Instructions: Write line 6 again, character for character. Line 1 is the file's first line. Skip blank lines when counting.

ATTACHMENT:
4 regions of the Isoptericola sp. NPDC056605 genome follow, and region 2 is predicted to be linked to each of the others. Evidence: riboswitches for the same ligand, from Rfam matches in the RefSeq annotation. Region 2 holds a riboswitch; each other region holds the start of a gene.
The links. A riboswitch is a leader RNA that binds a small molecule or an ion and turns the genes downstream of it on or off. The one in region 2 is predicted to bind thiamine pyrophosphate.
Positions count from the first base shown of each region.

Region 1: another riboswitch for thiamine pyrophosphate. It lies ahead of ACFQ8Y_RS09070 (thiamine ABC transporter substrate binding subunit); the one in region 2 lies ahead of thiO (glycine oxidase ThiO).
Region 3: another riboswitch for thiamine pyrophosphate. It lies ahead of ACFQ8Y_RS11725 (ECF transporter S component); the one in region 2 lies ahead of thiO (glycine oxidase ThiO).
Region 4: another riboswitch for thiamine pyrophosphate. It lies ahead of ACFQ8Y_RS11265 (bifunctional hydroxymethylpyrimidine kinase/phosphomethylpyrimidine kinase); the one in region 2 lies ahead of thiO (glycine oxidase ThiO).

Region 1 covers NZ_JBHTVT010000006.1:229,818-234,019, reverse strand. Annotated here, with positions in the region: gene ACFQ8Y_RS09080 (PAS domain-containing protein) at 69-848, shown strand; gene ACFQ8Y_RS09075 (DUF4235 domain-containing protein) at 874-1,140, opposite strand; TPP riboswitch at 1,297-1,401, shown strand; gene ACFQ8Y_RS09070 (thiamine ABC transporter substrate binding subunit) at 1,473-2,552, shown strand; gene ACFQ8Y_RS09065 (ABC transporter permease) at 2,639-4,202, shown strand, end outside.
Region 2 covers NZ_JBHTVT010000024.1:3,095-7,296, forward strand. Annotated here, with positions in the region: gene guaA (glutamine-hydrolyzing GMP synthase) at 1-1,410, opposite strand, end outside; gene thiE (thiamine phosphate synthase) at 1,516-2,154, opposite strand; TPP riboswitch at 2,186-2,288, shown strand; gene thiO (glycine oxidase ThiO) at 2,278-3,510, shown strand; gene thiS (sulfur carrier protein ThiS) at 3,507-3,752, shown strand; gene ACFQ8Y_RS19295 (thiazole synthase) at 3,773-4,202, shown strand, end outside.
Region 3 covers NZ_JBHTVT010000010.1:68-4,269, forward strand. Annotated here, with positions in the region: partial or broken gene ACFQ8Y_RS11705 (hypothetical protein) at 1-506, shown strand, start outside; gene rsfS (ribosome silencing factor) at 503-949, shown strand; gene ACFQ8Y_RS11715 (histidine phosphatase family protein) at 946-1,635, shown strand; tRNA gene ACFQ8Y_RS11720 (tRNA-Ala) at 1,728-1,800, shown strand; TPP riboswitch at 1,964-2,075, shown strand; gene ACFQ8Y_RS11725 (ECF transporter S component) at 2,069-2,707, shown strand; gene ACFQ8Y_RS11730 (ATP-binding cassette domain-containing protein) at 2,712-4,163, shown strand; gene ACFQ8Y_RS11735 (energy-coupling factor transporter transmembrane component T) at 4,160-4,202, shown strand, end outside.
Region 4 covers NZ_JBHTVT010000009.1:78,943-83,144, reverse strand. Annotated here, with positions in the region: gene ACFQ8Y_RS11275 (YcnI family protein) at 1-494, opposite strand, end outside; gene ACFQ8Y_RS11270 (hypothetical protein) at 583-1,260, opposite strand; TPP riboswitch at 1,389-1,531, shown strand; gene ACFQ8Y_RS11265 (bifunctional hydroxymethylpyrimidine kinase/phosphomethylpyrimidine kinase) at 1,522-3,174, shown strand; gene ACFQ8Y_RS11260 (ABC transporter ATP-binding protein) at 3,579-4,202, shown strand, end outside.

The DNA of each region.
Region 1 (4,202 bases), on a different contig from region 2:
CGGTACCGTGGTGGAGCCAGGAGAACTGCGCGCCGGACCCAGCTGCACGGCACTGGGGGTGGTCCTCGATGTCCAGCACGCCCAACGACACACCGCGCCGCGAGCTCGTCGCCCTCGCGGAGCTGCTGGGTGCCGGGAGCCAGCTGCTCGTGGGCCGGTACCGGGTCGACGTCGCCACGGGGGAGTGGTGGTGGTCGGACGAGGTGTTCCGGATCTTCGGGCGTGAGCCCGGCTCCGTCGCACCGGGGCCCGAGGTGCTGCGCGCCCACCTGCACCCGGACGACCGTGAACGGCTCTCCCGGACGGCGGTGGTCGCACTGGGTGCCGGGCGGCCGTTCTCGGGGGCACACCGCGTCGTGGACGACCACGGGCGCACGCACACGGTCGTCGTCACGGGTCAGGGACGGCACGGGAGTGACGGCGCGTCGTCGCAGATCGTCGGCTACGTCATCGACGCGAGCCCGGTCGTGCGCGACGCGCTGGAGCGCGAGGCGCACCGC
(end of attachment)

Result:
Region 4: another riboswitch for thiamine pyrophosphate. It lies ahead of ACFQ8Y_RS11265 (bifunctional hydroxymethylpyrimidine kinase/phosphomethylpyrimidine kinase); the one in region 2 lies ahead of thiO (glycine oxidase ThiO).